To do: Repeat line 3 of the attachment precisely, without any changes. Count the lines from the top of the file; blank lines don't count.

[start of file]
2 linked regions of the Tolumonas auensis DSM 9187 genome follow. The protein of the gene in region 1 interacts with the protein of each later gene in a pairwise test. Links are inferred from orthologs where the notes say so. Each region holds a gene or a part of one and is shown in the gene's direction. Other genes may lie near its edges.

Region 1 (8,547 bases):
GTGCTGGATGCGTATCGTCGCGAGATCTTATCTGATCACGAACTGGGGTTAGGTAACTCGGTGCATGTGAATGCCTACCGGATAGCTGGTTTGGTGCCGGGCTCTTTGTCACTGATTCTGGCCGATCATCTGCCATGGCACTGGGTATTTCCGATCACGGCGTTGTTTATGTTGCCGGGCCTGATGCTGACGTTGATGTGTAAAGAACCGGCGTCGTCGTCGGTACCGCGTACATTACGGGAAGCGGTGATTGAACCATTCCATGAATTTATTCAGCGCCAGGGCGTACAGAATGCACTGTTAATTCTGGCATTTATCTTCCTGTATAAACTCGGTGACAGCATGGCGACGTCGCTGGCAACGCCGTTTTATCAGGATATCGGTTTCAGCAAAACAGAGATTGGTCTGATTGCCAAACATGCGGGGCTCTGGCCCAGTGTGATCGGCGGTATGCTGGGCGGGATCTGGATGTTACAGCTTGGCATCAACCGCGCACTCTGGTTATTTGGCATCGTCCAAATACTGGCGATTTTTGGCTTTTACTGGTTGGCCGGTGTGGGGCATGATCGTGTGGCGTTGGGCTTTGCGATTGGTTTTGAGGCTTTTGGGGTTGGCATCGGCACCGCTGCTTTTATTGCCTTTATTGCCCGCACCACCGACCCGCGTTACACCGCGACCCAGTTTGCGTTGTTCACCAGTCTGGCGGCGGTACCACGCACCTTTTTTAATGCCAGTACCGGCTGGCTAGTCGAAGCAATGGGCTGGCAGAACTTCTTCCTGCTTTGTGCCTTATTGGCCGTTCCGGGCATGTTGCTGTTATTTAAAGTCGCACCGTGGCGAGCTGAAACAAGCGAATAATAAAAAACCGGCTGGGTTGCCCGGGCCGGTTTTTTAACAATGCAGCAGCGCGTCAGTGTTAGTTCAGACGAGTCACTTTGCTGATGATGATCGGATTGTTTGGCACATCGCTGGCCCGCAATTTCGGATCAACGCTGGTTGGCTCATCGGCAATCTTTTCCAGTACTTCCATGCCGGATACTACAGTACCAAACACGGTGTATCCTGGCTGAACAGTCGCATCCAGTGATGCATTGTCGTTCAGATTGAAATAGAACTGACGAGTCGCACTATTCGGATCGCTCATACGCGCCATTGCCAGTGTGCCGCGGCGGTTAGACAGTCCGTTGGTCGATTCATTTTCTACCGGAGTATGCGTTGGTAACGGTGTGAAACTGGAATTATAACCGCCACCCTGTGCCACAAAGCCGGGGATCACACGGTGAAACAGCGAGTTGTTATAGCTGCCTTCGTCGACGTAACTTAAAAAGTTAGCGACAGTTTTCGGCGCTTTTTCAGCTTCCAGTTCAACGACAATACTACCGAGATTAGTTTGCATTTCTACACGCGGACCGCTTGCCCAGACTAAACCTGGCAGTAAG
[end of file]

GTGCTGGATGCGTATCGTCGCGAGATCTTATCTGATCACGAACTGGGGTTAGGTAACTCGGTGCATGTGAATGCCTACCGGATAGCTGGTTTGGTGCCGGGCTCTTTGTCACTGATTCTGGCCGATCATCTGCCATGGCACTGGGTATTTCCGATCACGGCGTTGTTTATGTTGCCGGGCCTGATGCTGACGTTGATGTGTAAAGAACCGGCGTCGTCGTCGGTACCGCGTACATTACGGGAAGCGGTGATTGAACCATTCCATGAATTTATTCAGCGCCAGGGCGTACAGAATGCACTGTTAATTCTGGCATTTATCTTCCTGTATAAACTCGGTGACAGCATGGCGACGTCGCTGGCAACGCCGTTTTATCAGGATATCGGTTTCAGCAAAACAGAGATTGGTCTGATTGCCAAACATGCGGGGCTCTGGCCCAGTGTGATCGGCGGTATGCTGGGCGGGATCTGGATGTTACAGCTTGGCATCAACCGCGCACTCTGGTTATTTGGCATCGTCCAAATACTGGCGATTTTTGGCTTTTACTGGTTGGCCGGTGTGGGGCATGATCGTGTGGCGTTGGGCTTTGCGATTGGTTTTGAGGCTTTTGGGGTTGGCATCGGCACCGCTGCTTTTATTGCCTTTATTGCCCGCACCACCGACCCGCGTTACACCGCGACCCAGTTTGCGTTGTTCACCAGTCTGGCGGCGGTACCACGCACCTTTTTTAATGCCAGTACCGGCTGGCTAGTCGAAGCAATGGGCTGGCAGAACTTCTTCCTGCTTTGTGCCTTATTGGCCGTTCCGGGCATGTTGCTGTTATTTAAAGTCGCACCGTGGCGAGCTGAAACAAGCGAATAATAAAAAACCGGCTGGGTTGCCCGGGCCGGTTTTTTAACAATGCAGCAGCGCGTCAGTGTTAGTTCAGACGAGTCACTTTGCTGATGATGATCGGATTGTTTGGCACATCGCTGGCCCGCAATTTCGGATCAACGCTGGTTGGCTCATCGGCAATCTTTTCCAGTACTTCCATGCCGGATACTACAGTACCAAACACGGTGTATCCTGGCTGAACAGTCGCATCCAGTGATGCATTGTCGTTCAGATTGAAATAGAACTGACGAGTCGCACTATTCGGATCGCTCATACGCGCCATTGCCAGTGTGCCGCGGCGGTTAGACAGTCCGTTGGTCGATTCATTTTCTACCGGAGTATGCGTTGGTAACGGTGTGAAACTGGAATTATAACCGCCACCCTGTGCCACAAAGCCGGGGATCACACGGTGAAACAGCGAGTTGTTATAGCTGCCTTCGTCGACGTAACTTAAAAAGTTAGCGACAGTTTTCGGCGCTTTTTCAGCTTCCAGTTCAACGACAATACTACCGAGATTAGTTTGCATTTCTACACGCGGACCGCTTGCCCAGACTAAACCTGGCAGTAAG